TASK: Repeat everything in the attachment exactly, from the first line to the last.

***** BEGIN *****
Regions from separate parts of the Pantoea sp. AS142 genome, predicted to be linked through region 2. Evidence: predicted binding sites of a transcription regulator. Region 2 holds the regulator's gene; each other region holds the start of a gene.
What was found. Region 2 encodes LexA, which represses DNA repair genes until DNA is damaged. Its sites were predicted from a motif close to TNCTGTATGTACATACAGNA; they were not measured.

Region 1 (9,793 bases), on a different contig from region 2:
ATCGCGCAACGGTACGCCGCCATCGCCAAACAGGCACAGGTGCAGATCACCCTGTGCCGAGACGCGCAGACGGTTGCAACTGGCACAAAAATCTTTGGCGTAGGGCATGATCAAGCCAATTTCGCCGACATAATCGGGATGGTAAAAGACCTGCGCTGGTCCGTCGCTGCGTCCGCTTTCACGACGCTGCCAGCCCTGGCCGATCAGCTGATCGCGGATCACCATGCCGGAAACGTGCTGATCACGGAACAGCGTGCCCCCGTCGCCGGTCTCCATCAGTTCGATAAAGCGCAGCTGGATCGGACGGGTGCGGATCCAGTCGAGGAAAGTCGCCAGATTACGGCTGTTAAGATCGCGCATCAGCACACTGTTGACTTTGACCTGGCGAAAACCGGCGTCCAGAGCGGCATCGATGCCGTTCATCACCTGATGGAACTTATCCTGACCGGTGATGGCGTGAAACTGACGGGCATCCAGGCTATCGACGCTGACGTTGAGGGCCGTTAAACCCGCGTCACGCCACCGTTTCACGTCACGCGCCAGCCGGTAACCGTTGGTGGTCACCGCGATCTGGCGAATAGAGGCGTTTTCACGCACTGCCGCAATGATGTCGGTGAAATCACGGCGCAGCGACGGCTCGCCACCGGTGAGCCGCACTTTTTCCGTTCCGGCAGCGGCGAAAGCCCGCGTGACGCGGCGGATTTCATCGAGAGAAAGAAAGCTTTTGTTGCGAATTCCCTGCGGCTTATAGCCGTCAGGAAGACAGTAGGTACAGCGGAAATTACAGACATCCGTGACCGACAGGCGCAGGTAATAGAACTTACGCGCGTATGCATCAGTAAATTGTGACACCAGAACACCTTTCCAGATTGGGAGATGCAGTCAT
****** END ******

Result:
Regions from separate parts of the Pantoea sp. AS142 genome, predicted to be linked through region 2. Evidence: predicted binding sites of a transcription regulator. Region 2 holds the regulator's gene; each other region holds the start of a gene.
What was found. Region 2 encodes LexA, which represses DNA repair genes until DNA is damaged. Its sites were predicted from a motif close to TNCTGTATGTACATACAGNA; they were not measured.

Region 1 (9,793 bases), on a different contig from region 2:
ATCGCGCAACGGTACGCCGCCATCGCCAAACAGGCACAGGTGCAGATCACCCTGTGCCGAGACGCGCAGACGGTTGCAACTGGCACAAAAATCTTTGGCGTAGGGCATGATCAAGCCAATTTCGCCGACATAATCGGGATGGTAAAAGACCTGCGCTGGTCCGTCGCTGCGTCCGCTTTCACGACGCTGCCAGCCCTGGCCGATCAGCTGATCGCGGATCACCATGCCGGAAACGTGCTGATCACGGAACAGCGTGCCCCCGTCGCCGGTCTCCATCAGTTCGATAAAGCGCAGCTGGATCGGACGGGTGCGGATCCAGTCGAGGAAAGTCGCCAGATTACGGCTGTTAAGATCGCGCATCAGCACACTGTTGACTTTGACCTGGCGAAAACCGGCGTCCAGAGCGGCATCGATGCCGTTCATCACCTGATGGAACTTATCCTGACCGGTGATGGCGTGAAACTGACGGGCATCCAGGCTATCGACGCTGACGTTGAGGGCCGTTAAACCCGCGTCACGCCACCGTTTCACGTCACGCGCCAGCCGGTAACCGTTGGTGGTCACCGCGATCTGGCGAATAGAGGCGTTTTCACGCACTGCCGCAATGATGTCGGTGAAATCACGGCGCAGCGACGGCTCGCCACCGGTGAGCCGCACTTTTTCCGTTCCGGCAGCGGCGAAAGCCCGCGTGACGCGGCGGATTTCATCGAGAGAAAGAAAGCTTTTGTTGCGAATTCCCTGCGGCTTATAGCCGTCAGGAAGACAGTAGGTACAGCGGAAATTACAGACATCCGTGACCGACAGGCGCAGGTAATAGAACTTACGCGCGTATGCATCAGTAAATTGTGACACCAGAACACCTTTCCAGATTGGGAGATGCAGTCAT